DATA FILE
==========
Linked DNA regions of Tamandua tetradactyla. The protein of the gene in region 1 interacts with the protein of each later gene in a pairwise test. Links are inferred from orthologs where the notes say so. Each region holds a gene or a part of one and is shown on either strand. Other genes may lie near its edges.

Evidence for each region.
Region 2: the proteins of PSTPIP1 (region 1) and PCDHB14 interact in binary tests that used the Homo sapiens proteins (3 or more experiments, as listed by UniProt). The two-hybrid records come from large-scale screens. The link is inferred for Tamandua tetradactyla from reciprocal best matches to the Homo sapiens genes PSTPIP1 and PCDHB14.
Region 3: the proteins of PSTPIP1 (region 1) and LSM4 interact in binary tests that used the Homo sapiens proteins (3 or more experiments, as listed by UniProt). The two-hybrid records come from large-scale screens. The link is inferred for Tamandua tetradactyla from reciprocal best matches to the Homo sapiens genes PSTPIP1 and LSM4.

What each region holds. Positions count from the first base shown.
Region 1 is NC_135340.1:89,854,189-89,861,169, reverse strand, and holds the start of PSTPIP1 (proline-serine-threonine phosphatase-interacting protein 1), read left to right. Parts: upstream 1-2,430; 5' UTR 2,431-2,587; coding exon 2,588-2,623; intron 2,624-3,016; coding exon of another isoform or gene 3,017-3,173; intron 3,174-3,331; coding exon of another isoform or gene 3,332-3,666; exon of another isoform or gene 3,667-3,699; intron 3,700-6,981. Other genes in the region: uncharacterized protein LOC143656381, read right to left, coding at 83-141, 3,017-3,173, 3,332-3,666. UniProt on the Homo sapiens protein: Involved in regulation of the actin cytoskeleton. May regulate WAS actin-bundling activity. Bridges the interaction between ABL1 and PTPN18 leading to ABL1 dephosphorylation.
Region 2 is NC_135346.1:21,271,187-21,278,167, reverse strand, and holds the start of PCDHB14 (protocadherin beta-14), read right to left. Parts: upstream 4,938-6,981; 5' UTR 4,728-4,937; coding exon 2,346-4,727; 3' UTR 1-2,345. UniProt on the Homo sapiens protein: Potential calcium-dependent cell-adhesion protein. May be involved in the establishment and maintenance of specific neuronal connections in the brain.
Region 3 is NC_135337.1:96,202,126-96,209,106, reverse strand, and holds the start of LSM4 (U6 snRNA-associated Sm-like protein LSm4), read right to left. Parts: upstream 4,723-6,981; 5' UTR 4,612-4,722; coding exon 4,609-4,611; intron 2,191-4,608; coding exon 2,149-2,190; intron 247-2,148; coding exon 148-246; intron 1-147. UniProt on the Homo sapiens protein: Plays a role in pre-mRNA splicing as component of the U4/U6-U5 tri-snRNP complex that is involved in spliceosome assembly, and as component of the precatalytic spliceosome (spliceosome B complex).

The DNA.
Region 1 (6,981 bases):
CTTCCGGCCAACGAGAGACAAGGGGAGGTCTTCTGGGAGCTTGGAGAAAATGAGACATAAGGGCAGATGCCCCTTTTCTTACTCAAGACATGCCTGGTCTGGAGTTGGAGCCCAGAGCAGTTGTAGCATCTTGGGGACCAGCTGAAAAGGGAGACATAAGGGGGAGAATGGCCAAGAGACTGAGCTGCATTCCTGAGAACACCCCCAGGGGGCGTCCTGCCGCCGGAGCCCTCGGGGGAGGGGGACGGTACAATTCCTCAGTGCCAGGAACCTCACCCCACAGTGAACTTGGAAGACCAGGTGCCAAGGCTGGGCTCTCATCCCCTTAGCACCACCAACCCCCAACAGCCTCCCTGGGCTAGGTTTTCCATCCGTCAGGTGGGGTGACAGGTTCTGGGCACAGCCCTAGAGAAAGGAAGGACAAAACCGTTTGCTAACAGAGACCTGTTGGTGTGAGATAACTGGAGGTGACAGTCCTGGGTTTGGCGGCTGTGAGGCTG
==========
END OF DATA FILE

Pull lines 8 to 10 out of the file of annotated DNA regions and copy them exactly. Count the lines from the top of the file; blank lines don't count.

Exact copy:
Region 3 is NC_135337.1:96,202,126-96,209,106, reverse strand, and holds the start of LSM4 (U6 snRNA-associated Sm-like protein LSm4), read right to left. Parts: upstream 4,723-6,981; 5' UTR 4,612-4,722; coding exon 4,609-4,611; intron 2,191-4,608; coding exon 2,149-2,190; intron 247-2,148; coding exon 148-246; intron 1-147. UniProt on the Homo sapiens protein: Plays a role in pre-mRNA splicing as component of the U4/U6-U5 tri-snRNP complex that is involved in spliceosome assembly, and as component of the precatalytic spliceosome (spliceosome B complex).

The DNA.
Region 1 (6,981 bases):